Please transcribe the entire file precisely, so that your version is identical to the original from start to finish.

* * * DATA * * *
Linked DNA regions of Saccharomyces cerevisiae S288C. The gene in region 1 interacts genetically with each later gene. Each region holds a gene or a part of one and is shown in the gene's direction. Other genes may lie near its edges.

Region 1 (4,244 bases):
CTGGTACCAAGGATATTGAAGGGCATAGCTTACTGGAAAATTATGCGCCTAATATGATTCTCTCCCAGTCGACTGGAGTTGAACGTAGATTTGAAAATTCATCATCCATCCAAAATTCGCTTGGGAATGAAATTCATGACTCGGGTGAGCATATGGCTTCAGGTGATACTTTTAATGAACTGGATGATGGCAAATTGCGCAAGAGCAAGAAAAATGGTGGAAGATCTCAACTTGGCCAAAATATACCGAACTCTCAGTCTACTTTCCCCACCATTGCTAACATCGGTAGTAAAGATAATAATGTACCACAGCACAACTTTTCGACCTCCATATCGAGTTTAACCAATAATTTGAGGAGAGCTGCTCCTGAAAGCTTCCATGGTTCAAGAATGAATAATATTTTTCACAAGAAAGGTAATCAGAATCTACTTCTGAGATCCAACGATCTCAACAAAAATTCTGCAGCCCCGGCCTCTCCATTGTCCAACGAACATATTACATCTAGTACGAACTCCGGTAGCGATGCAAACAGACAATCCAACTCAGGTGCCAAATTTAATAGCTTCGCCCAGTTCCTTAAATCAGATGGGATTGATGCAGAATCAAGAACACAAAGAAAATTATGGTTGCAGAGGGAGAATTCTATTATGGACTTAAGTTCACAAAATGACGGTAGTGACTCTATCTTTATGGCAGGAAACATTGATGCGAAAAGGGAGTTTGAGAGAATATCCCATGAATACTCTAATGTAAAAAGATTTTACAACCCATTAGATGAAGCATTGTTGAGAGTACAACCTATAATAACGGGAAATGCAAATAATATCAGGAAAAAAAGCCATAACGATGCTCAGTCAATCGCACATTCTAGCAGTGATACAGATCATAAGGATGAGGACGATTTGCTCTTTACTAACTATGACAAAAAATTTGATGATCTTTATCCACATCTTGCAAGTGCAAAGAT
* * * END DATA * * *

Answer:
Linked DNA regions of Saccharomyces cerevisiae S288C. The gene in region 1 interacts genetically with each later gene. Each region holds a gene or a part of one and is shown in the gene's direction. Other genes may lie near its edges.

Region 1 (4,244 bases):
CTGGTACCAAGGATATTGAAGGGCATAGCTTACTGGAAAATTATGCGCCTAATATGATTCTCTCCCAGTCGACTGGAGTTGAACGTAGATTTGAAAATTCATCATCCATCCAAAATTCGCTTGGGAATGAAATTCATGACTCGGGTGAGCATATGGCTTCAGGTGATACTTTTAATGAACTGGATGATGGCAAATTGCGCAAGAGCAAGAAAAATGGTGGAAGATCTCAACTTGGCCAAAATATACCGAACTCTCAGTCTACTTTCCCCACCATTGCTAACATCGGTAGTAAAGATAATAATGTACCACAGCACAACTTTTCGACCTCCATATCGAGTTTAACCAATAATTTGAGGAGAGCTGCTCCTGAAAGCTTCCATGGTTCAAGAATGAATAATATTTTTCACAAGAAAGGTAATCAGAATCTACTTCTGAGATCCAACGATCTCAACAAAAATTCTGCAGCCCCGGCCTCTCCATTGTCCAACGAACATATTACATCTAGTACGAACTCCGGTAGCGATGCAAACAGACAATCCAACTCAGGTGCCAAATTTAATAGCTTCGCCCAGTTCCTTAAATCAGATGGGATTGATGCAGAATCAAGAACACAAAGAAAATTATGGTTGCAGAGGGAGAATTCTATTATGGACTTAAGTTCACAAAATGACGGTAGTGACTCTATCTTTATGGCAGGAAACATTGATGCGAAAAGGGAGTTTGAGAGAATATCCCATGAATACTCTAATGTAAAAAGATTTTACAACCCATTAGATGAAGCATTGTTGAGAGTACAACCTATAATAACGGGAAATGCAAATAATATCAGGAAAAAAAGCCATAACGATGCTCAGTCAATCGCACATTCTAGCAGTGATACAGATCATAAGGATGAGGACGATTTGCTCTTTACTAACTATGACAAAAAATTTGATGATCTTTATCCACATCTTGCAAGTGCAAAGAT